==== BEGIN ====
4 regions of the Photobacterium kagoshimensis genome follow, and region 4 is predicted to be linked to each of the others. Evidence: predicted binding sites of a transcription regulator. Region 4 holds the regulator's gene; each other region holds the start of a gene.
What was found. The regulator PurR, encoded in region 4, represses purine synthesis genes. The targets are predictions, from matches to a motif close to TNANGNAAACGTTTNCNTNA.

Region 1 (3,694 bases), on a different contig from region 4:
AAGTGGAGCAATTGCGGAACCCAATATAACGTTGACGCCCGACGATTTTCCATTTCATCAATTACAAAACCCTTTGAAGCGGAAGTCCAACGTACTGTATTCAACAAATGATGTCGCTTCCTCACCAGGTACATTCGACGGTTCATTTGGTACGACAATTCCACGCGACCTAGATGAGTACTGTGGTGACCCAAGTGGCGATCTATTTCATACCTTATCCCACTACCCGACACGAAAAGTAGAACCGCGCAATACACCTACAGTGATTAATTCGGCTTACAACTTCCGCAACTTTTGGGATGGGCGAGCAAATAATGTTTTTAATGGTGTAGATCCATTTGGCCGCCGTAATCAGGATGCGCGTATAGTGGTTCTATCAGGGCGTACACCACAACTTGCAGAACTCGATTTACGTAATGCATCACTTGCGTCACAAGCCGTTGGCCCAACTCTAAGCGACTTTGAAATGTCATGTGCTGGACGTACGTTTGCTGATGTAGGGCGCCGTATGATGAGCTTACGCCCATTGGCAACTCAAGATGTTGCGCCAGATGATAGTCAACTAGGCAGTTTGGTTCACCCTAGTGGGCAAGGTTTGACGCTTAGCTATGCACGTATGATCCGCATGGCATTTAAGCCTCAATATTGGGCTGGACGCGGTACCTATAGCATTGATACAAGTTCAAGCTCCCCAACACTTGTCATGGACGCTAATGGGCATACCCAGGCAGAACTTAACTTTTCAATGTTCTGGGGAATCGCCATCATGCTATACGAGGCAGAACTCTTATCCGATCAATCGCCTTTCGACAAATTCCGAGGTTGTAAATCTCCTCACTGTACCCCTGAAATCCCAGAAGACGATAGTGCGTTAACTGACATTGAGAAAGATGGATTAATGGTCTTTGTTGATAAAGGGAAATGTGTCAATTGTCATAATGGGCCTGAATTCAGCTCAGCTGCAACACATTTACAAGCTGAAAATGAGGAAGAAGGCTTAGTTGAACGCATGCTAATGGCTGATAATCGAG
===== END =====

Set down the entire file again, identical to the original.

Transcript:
4 regions of the Photobacterium kagoshimensis genome follow, and region 4 is predicted to be linked to each of the others. Evidence: predicted binding sites of a transcription regulator. Region 4 holds the regulator's gene; each other region holds the start of a gene.
What was found. The regulator PurR, encoded in region 4, represses purine synthesis genes. The targets are predictions, from matches to a motif close to TNANGNAAACGTTTNCNTNA.

Region 1 (3,694 bases), on a different contig from region 4:
AAGTGGAGCAATTGCGGAACCCAATATAACGTTGACGCCCGACGATTTTCCATTTCATCAATTACAAAACCCTTTGAAGCGGAAGTCCAACGTACTGTATTCAACAAATGATGTCGCTTCCTCACCAGGTACATTCGACGGTTCATTTGGTACGACAATTCCACGCGACCTAGATGAGTACTGTGGTGACCCAAGTGGCGATCTATTTCATACCTTATCCCACTACCCGACACGAAAAGTAGAACCGCGCAATACACCTACAGTGATTAATTCGGCTTACAACTTCCGCAACTTTTGGGATGGGCGAGCAAATAATGTTTTTAATGGTGTAGATCCATTTGGCCGCCGTAATCAGGATGCGCGTATAGTGGTTCTATCAGGGCGTACACCACAACTTGCAGAACTCGATTTACGTAATGCATCACTTGCGTCACAAGCCGTTGGCCCAACTCTAAGCGACTTTGAAATGTCATGTGCTGGACGTACGTTTGCTGATGTAGGGCGCCGTATGATGAGCTTACGCCCATTGGCAACTCAAGATGTTGCGCCAGATGATAGTCAACTAGGCAGTTTGGTTCACCCTAGTGGGCAAGGTTTGACGCTTAGCTATGCACGTATGATCCGCATGGCATTTAAGCCTCAATATTGGGCTGGACGCGGTACCTATAGCATTGATACAAGTTCAAGCTCCCCAACACTTGTCATGGACGCTAATGGGCATACCCAGGCAGAACTTAACTTTTCAATGTTCTGGGGAATCGCCATCATGCTATACGAGGCAGAACTCTTATCCGATCAATCGCCTTTCGACAAATTCCGAGGTTGTAAATCTCCTCACTGTACCCCTGAAATCCCAGAAGACGATAGTGCGTTAACTGACATTGAGAAAGATGGATTAATGGTCTTTGTTGATAAAGGGAAATGTGTCAATTGTCATAATGGGCCTGAATTCAGCTCAGCTGCAACACATTTACAAGCTGAAAATGAGGAAGAAGGCTTAGTTGAACGCATGCTAATGGCTGATAATCGAG